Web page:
“We want fewer individuals going into nursing homes and similar facilities if we can help it,” says Rep. Naughton. “It’s upsetting for an elderly or disabled individual to have to trade the comfort of his or her home for an unfamiliar place. Family caregivers not only know the medical needs of these individuals, but are often aware of their emotional needs, too,” she said.

            The comprehensive assessment required as part of Medicaid long-term service reform is meant to provide assistance with activities of daily living needs and would serve as a basis for development and provision of an appropriate plan for caregiver information, referral and support services. Information about available respite programs, caregiver training, education programs, support groups and community support services is required to be included as part of the plan for each family caregiver.

Addressing Long Term Care Needs

            Other approved legislative proposals, supported by the state’s nursing facility industry, were also signed by Governor Chafee.  

            Lawmakers passed and the Governor signed legislation to permit pharmacies that sell medications to nursing homes to buy them back, with a “restocking” fee.  Under the new law, medications that are individually packaged, unopened, and meet other safety requirements as determined by a pharmacist can be used rather than being discarded.

            Also signed into law were measures that promote “aging in place” and direct the state’s Department of Health to review regulations to permit this.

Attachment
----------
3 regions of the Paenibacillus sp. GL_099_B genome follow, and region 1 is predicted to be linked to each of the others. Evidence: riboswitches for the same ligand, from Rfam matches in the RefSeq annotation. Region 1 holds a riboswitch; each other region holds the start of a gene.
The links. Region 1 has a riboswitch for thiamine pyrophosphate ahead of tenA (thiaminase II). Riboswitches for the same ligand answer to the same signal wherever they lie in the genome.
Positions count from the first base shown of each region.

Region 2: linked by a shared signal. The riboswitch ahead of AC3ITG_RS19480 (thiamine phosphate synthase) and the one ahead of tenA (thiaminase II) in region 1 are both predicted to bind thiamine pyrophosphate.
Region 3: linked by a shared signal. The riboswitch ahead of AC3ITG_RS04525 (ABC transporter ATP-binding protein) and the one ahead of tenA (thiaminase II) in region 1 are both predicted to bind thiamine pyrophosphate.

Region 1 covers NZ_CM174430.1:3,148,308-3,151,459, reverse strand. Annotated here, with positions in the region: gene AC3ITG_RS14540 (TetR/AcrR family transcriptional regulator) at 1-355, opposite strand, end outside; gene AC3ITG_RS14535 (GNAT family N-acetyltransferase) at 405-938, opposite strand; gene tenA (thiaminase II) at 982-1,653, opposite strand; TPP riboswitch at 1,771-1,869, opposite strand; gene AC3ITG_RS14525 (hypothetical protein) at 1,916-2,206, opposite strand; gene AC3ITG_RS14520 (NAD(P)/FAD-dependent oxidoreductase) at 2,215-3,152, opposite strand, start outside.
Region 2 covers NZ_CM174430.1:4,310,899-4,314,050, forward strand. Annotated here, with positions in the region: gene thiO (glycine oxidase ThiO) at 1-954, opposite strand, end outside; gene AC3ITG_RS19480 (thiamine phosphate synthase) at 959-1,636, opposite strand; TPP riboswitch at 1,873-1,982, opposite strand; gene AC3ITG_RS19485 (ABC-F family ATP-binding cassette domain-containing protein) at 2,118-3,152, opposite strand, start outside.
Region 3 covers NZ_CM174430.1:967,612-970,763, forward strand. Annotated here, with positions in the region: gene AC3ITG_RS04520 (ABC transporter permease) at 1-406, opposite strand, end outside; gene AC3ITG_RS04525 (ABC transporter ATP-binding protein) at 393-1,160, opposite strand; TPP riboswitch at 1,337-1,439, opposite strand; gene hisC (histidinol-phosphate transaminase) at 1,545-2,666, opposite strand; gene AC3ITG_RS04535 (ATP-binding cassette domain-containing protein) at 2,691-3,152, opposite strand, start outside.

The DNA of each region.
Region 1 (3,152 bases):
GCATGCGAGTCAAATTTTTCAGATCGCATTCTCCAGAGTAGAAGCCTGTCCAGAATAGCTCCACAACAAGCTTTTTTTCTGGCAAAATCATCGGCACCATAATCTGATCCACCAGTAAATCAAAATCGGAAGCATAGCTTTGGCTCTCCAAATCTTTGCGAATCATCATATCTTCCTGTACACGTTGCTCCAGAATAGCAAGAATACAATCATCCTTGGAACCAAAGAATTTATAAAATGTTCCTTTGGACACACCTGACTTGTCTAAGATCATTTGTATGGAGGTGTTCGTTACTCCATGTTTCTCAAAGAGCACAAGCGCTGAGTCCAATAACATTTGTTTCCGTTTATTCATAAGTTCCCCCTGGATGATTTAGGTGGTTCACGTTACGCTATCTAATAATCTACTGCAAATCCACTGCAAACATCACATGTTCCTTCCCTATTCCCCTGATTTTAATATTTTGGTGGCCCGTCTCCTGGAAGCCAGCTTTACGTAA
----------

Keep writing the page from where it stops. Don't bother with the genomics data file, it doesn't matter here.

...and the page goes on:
Finally, the Governor signed the Palliative Care and Quality of Life Act, which establishes an advisory council and program within the Department of Health. Also, beginning in 2015, every health care facility must establish a system for identifying patients or residents who would benefit from palliative care and provide information and assistance to access such care.

             Virginia Burke, CEO and President of the Rhode Island Health Care Association (RIHCA), observed that this year’s legislative session had mixed results for nursing home residents.  Most of the bills that the group supported did pass, which “should lead to enhanced care for our residents,” she says. 

            According to Burke, “Unfortunately, providers were anticipating an adjustment to their rates this fall to address price increases in things like insurance, food, and utilities and that was taken away due to the budget deficit.  We’re very lucky that Rhode Island providers are known throughout the nation for their delivery of quality care, but quality begins to suffer when providers don’t have adequate resources to do the job.”

            This year difficult budgetary choices were made to balance the state’s budget.  Although aging advocates did not get everything they pushed for, Governor Chafee and the Rhode Island General Assembly did fund programs and services that are sorely needed by the state’s growing senior population.  I urge lawmakers to continue these efforts in the next legislative session.  

            Herb Weiss LRI ’12 is a Pawtucket-based writer who covers aging, health care and medical issues.  He can be reached at hweissri@aol.com

 

Sen. Nesselbush’s Big Legislative Adventure

Published in the Pawtucket Times, April 26, 2013